This title may be misleading; I'm not going to tell you how to wear your uni.
However, I am going to tell you, as goofy as this may sound, it matters how you present yourself on the baseball field.
Somebody is Watching
Let's start at the beginning. If you're taking the time to read this, I'm assuming you have aspirations of advancing levels. Maybe it's from Little League to Pony, high school to college, or from the minors to the Big Leagues.
If this is true, you have to accept that every time you step between the white lines you're being evaluated by people that may be giving you your next playing opportunity.
Some of these coaches, scouts, etc will only get to see you play one or two times. And during these couple brief encounters, they're going to make judgments on not only your playing ability, but also what type of person you are (your intangibles.)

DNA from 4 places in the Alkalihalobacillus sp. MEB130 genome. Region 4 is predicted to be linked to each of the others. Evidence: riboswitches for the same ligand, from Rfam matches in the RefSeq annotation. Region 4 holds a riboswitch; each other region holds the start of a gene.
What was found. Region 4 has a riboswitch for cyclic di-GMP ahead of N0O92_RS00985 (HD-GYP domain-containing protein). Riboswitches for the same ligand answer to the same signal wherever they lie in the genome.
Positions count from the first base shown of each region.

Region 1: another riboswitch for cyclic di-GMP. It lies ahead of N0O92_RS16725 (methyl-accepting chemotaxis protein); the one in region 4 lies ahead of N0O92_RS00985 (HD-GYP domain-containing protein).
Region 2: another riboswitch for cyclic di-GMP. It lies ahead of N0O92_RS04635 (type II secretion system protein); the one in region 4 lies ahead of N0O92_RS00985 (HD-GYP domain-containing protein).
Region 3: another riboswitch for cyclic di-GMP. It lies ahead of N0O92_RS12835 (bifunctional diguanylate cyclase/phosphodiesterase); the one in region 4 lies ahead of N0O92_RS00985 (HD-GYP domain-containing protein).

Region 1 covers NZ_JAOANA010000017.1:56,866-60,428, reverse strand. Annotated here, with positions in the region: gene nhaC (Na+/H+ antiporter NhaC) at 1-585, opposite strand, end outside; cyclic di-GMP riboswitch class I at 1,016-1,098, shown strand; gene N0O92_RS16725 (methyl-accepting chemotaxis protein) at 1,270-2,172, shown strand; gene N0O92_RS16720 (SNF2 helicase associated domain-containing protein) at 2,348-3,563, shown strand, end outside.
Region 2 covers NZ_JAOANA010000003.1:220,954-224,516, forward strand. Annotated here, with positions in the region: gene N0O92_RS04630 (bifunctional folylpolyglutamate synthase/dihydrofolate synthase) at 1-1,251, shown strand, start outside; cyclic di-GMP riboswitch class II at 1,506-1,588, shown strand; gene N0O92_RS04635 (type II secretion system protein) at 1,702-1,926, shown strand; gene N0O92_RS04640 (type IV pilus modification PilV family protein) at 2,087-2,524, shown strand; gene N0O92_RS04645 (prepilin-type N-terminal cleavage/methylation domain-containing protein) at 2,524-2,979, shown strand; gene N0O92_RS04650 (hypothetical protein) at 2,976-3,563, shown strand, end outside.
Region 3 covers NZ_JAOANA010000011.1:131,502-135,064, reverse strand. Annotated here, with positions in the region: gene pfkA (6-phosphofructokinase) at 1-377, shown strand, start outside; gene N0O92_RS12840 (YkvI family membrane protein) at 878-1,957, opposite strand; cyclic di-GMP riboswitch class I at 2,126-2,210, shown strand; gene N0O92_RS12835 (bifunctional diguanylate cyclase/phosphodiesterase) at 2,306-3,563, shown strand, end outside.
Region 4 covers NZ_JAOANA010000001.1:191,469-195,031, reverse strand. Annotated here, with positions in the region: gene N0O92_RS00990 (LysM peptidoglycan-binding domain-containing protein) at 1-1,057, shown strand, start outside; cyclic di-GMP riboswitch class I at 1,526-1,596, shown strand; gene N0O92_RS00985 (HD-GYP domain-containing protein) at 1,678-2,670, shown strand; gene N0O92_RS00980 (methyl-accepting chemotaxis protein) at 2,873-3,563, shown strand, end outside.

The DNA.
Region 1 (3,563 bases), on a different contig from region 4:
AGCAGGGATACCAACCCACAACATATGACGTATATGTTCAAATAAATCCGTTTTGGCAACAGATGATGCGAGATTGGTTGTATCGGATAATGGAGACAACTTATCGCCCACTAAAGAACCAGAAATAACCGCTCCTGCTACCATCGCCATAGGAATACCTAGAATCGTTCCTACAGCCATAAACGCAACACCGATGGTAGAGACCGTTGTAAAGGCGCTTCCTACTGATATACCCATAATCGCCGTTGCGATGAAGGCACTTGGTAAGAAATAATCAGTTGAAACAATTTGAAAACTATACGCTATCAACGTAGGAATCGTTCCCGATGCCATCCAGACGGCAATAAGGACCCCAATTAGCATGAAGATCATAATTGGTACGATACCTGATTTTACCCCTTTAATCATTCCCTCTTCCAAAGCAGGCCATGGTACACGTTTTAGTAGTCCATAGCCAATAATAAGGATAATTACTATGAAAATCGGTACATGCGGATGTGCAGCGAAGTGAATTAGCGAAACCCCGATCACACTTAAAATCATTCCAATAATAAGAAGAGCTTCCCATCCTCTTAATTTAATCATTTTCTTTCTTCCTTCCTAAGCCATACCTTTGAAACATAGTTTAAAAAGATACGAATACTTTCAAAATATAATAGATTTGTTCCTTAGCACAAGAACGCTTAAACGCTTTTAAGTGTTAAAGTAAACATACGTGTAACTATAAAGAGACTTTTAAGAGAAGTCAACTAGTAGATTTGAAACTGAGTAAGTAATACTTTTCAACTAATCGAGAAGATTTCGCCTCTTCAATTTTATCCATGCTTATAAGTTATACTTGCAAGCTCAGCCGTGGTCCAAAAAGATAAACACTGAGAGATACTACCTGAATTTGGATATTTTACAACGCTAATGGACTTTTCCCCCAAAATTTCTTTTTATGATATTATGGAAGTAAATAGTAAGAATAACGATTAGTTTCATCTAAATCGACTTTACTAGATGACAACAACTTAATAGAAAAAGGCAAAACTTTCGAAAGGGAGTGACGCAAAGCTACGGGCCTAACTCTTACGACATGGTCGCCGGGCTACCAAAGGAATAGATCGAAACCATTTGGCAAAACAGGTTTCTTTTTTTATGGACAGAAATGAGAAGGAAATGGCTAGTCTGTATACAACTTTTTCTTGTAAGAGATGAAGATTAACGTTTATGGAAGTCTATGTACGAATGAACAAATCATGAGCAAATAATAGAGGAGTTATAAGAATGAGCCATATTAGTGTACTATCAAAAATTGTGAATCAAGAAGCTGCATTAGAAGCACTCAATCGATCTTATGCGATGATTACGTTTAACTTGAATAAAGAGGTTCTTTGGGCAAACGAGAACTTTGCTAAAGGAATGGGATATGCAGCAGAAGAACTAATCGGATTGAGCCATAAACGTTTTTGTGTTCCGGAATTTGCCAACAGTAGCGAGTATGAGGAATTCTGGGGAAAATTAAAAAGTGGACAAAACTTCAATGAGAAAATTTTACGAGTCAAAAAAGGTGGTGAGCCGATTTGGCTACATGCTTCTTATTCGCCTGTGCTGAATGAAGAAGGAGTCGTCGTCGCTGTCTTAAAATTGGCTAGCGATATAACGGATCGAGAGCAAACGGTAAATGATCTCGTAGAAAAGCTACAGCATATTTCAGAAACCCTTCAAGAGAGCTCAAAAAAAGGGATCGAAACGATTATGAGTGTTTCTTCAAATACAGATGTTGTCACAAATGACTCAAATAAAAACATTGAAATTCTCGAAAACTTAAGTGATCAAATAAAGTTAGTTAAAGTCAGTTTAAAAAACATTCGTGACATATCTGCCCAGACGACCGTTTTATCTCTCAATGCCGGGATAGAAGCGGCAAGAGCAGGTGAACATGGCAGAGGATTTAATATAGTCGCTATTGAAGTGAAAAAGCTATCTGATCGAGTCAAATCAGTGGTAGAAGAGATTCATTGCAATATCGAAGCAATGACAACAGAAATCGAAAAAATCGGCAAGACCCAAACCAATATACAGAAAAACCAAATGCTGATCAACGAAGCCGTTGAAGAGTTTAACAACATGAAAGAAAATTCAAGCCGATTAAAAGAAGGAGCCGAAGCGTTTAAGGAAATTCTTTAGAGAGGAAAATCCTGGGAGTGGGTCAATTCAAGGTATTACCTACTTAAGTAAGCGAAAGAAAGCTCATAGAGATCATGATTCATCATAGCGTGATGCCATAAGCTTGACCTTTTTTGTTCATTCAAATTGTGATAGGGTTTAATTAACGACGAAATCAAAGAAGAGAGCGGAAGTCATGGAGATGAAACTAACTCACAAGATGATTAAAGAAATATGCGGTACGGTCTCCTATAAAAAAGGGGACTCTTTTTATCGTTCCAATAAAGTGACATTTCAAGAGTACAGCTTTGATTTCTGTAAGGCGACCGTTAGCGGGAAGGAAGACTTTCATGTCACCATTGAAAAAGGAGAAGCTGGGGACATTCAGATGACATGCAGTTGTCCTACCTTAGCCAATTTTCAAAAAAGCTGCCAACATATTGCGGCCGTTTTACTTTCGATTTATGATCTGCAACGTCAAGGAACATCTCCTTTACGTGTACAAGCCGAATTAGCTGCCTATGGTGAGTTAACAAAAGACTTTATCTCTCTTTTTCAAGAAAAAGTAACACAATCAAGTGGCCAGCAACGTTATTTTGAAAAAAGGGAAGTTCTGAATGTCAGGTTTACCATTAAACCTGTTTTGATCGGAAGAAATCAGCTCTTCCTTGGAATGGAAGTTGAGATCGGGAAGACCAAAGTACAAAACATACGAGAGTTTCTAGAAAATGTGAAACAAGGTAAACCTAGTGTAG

Now we both know this is impossible. It's impossible for them accurately assess what type of person you are by watching you play in one game, right? Yes, you're right, but I'm here to tell you it doesn't matter. They're gonna make that decision. Period.
And the way they're going to grade your intangibles is by how hard you run out ground balls, how you handle adversity (are you a helmet thrower?), how well you communicate, your general vibe, and yep...how you wear your uniform.
The Fashion Police
Like I said, I'm not here to tell you how to wear your uniform, and I'm certainly no Ralph Lauren. But just pay attention. If you have absolutely no clue, ask your girlfriend or your mom.
Look, there's a million different ways to wear a uniform "the right way." But use some common sense. If you're a bit on the chubby side, you may want to stay away from the skin tight-high sock low-waisted look.
If you're long of body or short of leg, do something that'll make your legs look longer. Simple stuff like that.
The fact is, your appearance is probably the first thing scouts are going to notice. Recognize this and make sure your look accurately represents the player you are, or want to be.
Till next time, have fun, play hard, and keep your eye on the ball....
Brent Mayne is a 15-year veteran of the Major Leagues. He ranks 75th in the history of baseball with 1,143 pro games caught, and his .993 career fielding percentage is 4th all-time. Brent is the author of the book "The Art of Catching"--a comprehensive guide to teaching and building defensive catching skills.